5 of 5 people found the following review helpful
- Published on Amazon.com
In another review, someone referred to the first Alpha and Omega as a "surprise 'love it' movie." That's pretty much how I felt about it. I thought it would be too cheesy but it actually turned out to be pretty good, with developed characters that I genuinely liked, nice animation and overall an entertaining story.
Alpha and Omega 2, on the other hand, fails pretty miserably. It doesn't come close to living up to the expectations set by the first movie. The animation is bad. Even if you can overlook that, the story is clunky, uninteresting and at times doesn't make sense. Even the character's personalities have changed from the wolves that we loved in the first film.
Kate and Humprhey's pups were not nearly as endearing as they should have been (given how love-able their parents were in the first movie). They had no depth and just seemed like bland stereotypes that were, at times, slightly annoying.
Then there was the way the existing character's personalities changed. Humphrey was originally a humorous free spirit who loved to "sled ride". In this one he is suddenly reluctant to do all those crazy things because he's "old" now. Even though he still must rank among the younger wolves (seeing as Winston and Tony are still alive and the elders of the pack). All those funny omega things he used to do that the audience loved (and that seemed to make Kate love him) were suddenly not there anymore unless he was forced into it.
Eve, Kate's mother, was the hilariously homicidal mother-in-law in the first film. She was unpredictable, strong, edgy and prone to the occasionally bloody tirade. This made her unique and interesting. All that is gone in this film. She's basically part of the background. I realize that her voice actor changed in this one, but they still should have captured her original personality in the script. She was basically a non-character. She did nothing of note, said nothing interesting and almost seemed meek - which is exactly the opposite of what she was in the first movie.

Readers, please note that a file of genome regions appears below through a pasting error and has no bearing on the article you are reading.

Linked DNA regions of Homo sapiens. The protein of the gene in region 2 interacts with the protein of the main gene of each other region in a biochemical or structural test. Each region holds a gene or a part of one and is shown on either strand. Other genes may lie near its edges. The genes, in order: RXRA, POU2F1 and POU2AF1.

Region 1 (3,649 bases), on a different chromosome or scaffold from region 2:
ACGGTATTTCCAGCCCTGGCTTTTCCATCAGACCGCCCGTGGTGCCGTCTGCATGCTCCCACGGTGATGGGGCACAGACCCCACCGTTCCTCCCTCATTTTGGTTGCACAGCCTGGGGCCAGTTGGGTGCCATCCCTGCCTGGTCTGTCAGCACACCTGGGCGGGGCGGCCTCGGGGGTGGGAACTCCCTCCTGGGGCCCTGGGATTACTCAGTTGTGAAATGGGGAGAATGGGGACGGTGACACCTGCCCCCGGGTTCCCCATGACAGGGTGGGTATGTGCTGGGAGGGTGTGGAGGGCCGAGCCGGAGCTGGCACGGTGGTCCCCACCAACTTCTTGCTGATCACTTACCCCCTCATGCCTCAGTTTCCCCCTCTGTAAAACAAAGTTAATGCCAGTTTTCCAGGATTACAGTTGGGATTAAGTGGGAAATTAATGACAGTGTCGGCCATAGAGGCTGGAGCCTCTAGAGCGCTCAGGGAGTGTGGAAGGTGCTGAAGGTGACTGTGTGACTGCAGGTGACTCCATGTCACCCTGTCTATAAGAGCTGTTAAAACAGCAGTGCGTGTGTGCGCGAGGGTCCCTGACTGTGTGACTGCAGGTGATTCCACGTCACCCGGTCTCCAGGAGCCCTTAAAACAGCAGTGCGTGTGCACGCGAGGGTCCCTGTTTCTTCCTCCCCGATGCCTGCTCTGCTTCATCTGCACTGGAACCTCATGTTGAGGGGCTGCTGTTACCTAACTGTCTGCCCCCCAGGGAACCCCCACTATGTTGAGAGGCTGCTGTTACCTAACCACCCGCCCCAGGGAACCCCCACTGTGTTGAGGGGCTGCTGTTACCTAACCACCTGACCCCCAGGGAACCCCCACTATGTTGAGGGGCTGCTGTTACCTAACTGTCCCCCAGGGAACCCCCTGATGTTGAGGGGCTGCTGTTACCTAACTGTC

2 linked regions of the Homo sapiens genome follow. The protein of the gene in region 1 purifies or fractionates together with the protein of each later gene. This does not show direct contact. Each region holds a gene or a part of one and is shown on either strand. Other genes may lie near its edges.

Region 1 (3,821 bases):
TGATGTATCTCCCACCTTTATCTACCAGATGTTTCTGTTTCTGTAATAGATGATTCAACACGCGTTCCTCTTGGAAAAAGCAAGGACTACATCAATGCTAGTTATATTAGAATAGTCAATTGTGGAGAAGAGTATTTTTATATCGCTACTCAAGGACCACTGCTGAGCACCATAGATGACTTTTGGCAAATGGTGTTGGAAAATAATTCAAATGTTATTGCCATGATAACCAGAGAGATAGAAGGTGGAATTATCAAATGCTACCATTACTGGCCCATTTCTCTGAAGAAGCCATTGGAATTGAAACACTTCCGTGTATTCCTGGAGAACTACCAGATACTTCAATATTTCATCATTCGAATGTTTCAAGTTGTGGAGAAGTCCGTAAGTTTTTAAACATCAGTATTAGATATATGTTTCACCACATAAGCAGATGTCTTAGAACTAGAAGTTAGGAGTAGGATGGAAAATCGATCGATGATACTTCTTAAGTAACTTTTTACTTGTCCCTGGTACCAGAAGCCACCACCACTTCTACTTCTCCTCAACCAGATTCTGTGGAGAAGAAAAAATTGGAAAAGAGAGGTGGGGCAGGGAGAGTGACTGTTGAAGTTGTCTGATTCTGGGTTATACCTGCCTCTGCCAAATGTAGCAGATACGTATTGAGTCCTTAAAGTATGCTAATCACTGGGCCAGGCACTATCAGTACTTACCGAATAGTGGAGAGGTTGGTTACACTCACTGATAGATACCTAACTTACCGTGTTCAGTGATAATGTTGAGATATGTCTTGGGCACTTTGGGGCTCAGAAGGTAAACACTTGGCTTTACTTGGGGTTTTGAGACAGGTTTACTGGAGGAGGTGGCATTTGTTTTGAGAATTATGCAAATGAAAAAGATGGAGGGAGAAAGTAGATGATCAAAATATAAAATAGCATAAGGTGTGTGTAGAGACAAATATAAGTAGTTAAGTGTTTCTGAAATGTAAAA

Then there's the problems with the story. It seems to meander, making the plot feel watered down. You see some of the secondary wolves from the first film like Salty but you don't see the others (like the rest of Humphrey's omega group or Can-do, the alpha that was jumped). It would have been nice to at least see them somewhere in the background (unless they were there for a second and I just missed it - which is possible).
So for some reason, the wolves that were sent to steal Kate and Humphrey's pups could only snag the runt (who was about 20 feet up a tree) and not the other 2 who were on the ground. They were literally STANDING by them after the bear attack and just walked away? That makes no sense at all.
It also seems a bit weird that Humphrey and Kate ran into Paddy and Marcel a moment before they would need their help rescuing the pups, but I'll give them a pass there because it is a kid's movie so maybe that was the simplest way to re-introduce those characters. I think it would have made more sense to have Paddy and Marcel appear earlier, maybe for a visit (then tagging along when they look for the pups).
Speaking of Marcel and Paddy, some of their quips were painfully awkward as if they were forced into the dialogue in a failed attempt at adding more humor to the film. It worked in the first movie because it was smooth and sounded natural. Their lines bounced off of one another pretty well. That's not the case in the sequel.
And then there's Lily. I really liked Lily and Garth in the first movie. At first I didn't think I would, but the two of them together had this really nice dynamic. They balanced each other out in a really sweet way. Garth was confident, Lily was not. In this one, Lily seems to have changed enough to have gained a ton of confidence (even though she's still "hiding" behind her hair) to the point where she's participating in war planning and battles - something she never would have done in the first film. This could be attributed to her growing up and gaining confidence, but it seemed awkward considering her original personality and the fact that she's supposed to be an omega.